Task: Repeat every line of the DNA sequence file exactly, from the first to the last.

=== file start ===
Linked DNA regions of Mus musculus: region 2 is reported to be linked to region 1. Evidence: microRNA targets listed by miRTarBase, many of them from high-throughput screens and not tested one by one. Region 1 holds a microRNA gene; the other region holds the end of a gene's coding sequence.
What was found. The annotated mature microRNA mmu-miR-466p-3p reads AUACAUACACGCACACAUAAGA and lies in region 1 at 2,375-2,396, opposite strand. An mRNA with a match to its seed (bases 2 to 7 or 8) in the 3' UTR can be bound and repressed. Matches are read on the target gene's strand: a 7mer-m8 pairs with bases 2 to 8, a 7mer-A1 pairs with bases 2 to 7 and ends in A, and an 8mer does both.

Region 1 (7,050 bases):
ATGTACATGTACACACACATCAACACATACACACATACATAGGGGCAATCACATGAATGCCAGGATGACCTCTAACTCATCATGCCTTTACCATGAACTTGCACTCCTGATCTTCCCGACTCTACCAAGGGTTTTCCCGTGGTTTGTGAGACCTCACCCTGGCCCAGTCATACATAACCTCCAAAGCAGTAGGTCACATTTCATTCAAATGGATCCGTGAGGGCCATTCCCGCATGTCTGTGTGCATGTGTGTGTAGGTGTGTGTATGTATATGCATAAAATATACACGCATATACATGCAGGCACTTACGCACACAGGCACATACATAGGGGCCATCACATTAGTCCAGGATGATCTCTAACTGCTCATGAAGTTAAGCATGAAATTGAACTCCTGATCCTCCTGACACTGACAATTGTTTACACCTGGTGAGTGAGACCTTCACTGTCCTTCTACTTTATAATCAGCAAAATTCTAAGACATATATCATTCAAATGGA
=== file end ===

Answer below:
Linked DNA regions of Mus musculus: region 2 is reported to be linked to region 1. Evidence: microRNA targets listed by miRTarBase, many of them from high-throughput screens and not tested one by one. Region 1 holds a microRNA gene; the other region holds the end of a gene's coding sequence.
What was found. The annotated mature microRNA mmu-miR-466p-3p reads AUACAUACACGCACACAUAAGA and lies in region 1 at 2,375-2,396, opposite strand. An mRNA with a match to its seed (bases 2 to 7 or 8) in the 3' UTR can be bound and repressed. Matches are read on the target gene's strand: a 7mer-m8 pairs with bases 2 to 8, a 7mer-A1 pairs with bases 2 to 7 and ends in A, and an 8mer does both.

Region 1 (7,050 bases):
ATGTACATGTACACACACATCAACACATACACACATACATAGGGGCAATCACATGAATGCCAGGATGACCTCTAACTCATCATGCCTTTACCATGAACTTGCACTCCTGATCTTCCCGACTCTACCAAGGGTTTTCCCGTGGTTTGTGAGACCTCACCCTGGCCCAGTCATACATAACCTCCAAAGCAGTAGGTCACATTTCATTCAAATGGATCCGTGAGGGCCATTCCCGCATGTCTGTGTGCATGTGTGTGTAGGTGTGTGTATGTATATGCATAAAATATACACGCATATACATGCAGGCACTTACGCACACAGGCACATACATAGGGGCCATCACATTAGTCCAGGATGATCTCTAACTGCTCATGAAGTTAAGCATGAAATTGAACTCCTGATCCTCCTGACACTGACAATTGTTTACACCTGGTGAGTGAGACCTTCACTGTCCTTCTACTTTATAATCAGCAAAATTCTAAGACATATATCATTCAAATGGA